With federal income tax treatment as a partnership, LLCs can lose the tax advantage. The possible label disregarded entity for income tax purposes singles out the one-member owner of an LLC as actually earning income and deductions directly. It is the owner, then, who reports as a business proprietor, rather than as an LLC operating an active trade or business. An LLC passively investing in real estate and owned by a single member would have its income and deductions reported directly on the owner’s individual tax return on a Schedule E tax form. And an LLC owned by a corporation–in other words, an LLC with a single corporate member–would be treated as an incorporated branch and have its income and deductions reported on the corporate tax return, creating double taxation.
* Check-the-box taxation. An LLC can elect to be taxed as a sole proprietor, partnership, S corporation or C corporation, providing much flexibility.
* Limited liability, meaning that the owners of the LLC, called members, are protected from some liability for acts and debts of the LLC, but are still responsible for any debts beyond the fiscal capacity of the entity.
* Much less administrative paperwork and record keeping than a corporation.
* Pass-through taxation (i.e., no double taxation), unless the LLC elects to be taxed as a C corporation.
* Using default tax classification, profits are taxed personally at the member level, not at the LLC level.
* LLCs in most states are treated as entities separate from their members, whereas in other jurisdictions case law has developed deciding LLCs are not considered to have separate legal standing from their members (see recent D.C. decisions).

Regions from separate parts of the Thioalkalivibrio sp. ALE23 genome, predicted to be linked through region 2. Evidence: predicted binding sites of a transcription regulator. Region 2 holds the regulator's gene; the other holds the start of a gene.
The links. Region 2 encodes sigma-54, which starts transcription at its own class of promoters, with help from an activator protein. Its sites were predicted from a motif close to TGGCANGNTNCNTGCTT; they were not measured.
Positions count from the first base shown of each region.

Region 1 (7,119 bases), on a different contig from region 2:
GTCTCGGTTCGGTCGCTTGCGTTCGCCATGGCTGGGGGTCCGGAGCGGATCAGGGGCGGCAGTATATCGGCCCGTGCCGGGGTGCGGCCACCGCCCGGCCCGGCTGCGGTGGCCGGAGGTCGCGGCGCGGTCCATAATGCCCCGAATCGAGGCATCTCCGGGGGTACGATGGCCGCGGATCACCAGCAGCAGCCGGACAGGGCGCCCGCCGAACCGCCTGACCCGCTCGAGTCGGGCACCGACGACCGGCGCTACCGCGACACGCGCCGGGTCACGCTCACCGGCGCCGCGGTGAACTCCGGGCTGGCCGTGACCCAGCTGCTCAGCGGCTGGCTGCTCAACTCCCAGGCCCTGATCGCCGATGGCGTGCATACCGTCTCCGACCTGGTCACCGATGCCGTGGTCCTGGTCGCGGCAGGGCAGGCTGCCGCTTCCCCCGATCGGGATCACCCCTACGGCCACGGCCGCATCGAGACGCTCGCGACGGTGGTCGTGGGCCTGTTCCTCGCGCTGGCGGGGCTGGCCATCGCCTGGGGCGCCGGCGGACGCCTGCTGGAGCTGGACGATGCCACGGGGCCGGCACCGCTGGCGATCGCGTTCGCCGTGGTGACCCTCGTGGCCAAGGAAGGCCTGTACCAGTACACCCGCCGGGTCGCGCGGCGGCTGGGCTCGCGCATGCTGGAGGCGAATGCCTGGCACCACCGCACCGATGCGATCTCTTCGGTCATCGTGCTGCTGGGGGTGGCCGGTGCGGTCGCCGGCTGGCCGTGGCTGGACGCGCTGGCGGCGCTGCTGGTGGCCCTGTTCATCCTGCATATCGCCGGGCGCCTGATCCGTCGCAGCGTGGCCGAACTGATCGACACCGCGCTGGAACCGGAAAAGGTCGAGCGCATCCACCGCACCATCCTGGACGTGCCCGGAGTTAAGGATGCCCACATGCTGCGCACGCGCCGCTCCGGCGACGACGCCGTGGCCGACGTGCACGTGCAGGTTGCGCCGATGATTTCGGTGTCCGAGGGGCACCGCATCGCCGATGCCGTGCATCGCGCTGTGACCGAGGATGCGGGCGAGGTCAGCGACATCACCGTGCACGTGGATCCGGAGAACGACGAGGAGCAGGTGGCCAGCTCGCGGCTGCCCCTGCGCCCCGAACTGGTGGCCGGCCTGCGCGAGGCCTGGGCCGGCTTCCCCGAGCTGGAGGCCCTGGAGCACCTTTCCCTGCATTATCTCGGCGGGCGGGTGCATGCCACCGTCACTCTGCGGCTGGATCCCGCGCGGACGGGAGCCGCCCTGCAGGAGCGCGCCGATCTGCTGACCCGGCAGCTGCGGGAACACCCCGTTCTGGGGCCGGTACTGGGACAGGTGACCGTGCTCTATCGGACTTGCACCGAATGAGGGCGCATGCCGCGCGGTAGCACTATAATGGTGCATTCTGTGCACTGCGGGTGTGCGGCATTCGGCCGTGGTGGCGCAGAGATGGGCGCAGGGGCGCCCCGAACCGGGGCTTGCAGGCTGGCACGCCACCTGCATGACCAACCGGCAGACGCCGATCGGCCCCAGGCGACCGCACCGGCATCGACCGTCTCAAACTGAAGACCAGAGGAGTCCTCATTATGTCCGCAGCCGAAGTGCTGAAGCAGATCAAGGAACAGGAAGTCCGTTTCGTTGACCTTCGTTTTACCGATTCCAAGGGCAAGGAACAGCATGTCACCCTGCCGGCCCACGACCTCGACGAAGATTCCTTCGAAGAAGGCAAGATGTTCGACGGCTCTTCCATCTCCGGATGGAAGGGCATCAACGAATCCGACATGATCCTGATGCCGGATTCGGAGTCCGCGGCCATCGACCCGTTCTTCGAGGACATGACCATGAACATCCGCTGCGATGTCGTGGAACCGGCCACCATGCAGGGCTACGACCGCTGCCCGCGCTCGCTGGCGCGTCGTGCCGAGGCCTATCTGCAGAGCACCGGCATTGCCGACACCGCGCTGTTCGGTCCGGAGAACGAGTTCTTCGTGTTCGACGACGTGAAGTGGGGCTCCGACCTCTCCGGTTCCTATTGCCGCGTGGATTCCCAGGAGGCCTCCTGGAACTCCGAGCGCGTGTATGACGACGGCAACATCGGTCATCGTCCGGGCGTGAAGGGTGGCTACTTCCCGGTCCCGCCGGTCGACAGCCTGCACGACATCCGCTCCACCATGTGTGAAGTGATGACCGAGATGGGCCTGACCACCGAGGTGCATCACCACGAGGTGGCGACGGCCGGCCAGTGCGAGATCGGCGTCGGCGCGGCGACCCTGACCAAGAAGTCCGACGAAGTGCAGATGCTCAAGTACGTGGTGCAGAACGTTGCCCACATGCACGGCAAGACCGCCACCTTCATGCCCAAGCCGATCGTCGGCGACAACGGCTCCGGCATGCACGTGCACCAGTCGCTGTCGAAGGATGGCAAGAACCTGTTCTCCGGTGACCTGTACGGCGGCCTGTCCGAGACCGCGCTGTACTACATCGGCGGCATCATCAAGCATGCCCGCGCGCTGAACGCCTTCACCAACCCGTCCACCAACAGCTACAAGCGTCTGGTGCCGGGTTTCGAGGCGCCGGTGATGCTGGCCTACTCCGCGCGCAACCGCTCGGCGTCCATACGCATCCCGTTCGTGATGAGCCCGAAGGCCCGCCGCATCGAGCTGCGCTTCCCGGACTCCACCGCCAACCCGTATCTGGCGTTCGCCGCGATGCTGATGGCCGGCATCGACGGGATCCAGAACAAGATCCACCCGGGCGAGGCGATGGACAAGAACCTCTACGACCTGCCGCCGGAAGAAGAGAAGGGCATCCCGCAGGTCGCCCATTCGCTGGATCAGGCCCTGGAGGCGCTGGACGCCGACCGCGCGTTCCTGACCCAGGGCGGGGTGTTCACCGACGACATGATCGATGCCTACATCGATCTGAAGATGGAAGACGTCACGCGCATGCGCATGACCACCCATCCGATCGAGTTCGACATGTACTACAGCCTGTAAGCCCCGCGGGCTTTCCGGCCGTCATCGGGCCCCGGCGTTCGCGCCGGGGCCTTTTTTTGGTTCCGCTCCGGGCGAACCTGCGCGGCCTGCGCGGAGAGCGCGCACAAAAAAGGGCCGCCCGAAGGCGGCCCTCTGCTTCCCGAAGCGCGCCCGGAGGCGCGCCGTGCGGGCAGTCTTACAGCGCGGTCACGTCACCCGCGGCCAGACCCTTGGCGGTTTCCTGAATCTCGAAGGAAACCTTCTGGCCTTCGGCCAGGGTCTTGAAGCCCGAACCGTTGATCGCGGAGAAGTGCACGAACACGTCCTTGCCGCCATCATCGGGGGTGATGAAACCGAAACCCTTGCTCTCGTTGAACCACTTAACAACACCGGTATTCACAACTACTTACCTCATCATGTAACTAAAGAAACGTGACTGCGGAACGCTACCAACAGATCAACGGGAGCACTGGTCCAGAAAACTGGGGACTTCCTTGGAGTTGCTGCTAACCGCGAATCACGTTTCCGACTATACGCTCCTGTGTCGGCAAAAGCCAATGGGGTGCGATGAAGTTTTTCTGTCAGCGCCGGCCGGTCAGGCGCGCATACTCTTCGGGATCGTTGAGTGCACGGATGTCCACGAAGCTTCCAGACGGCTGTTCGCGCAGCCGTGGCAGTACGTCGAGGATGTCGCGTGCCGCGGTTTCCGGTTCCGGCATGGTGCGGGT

* LLCs in some states can be set up with just one natural person involved.
* Membership interests of LLCs can be assigned, and the economic benefits of those interests can be separated and assigned, providing the assignee with the economic benefits of distributions of profits/losses (like a partnership), without transferring the title to the membership interest (see, for example, the Virginia and Delaware LLC Acts).
* Unless the LLC has chosen to be taxed as a corporation, income of the LLC generally retains its character, for instance as capital gains or as foreign sourced income, in the hands of the members
* Although there is no statutory requirement for an operating agreement in most states, members who operate without one may run into problems.
* It may be more difficult to raise financial capital for an LLC as investors may be more comfortable investing funds in the better-understood corporate form with a view toward an eventual IPO. One possible solution may be to form a new corporation and merge into it, dissolving the LLC and converting into a corporation.
* Many states, including Alabama, California, Kentucky, New York, Pennsylvania, Tennessee, and Texas, levy a franchise tax or capital values tax on LLCs. (Beginning in 2007, Texas has replaced its franchise tax with a margin tax .) In essence, this franchise or business privilege tax is the fee the LLC pays the state for the benefit of limited liability. The franchise tax can be an amount based on revenue, an amount based on profits, or an amount based on the number of owners or the amount of capital employed in the state, or some combination of those factors, or simply a flat fee, as in Delaware. Effective in Texas for 2007 the franchise tax is replaced with the Texas Business Margin Tax. This is paid as: tax payable = revenues minus some expenses with an apportionment factor. In most states, however, the fee is nominal and only a handful charge a tax comparable to the tax imposed on corporations.
* Some creditors will require members of up-and-starting LLCs to personally guarantee the LLC’s loans, thus making the members personally liable for the debt of the LLC.
* The management structure of an LLC may be unfamiliar to many. Unlike corporations, they are not required to have a board of directors or officers.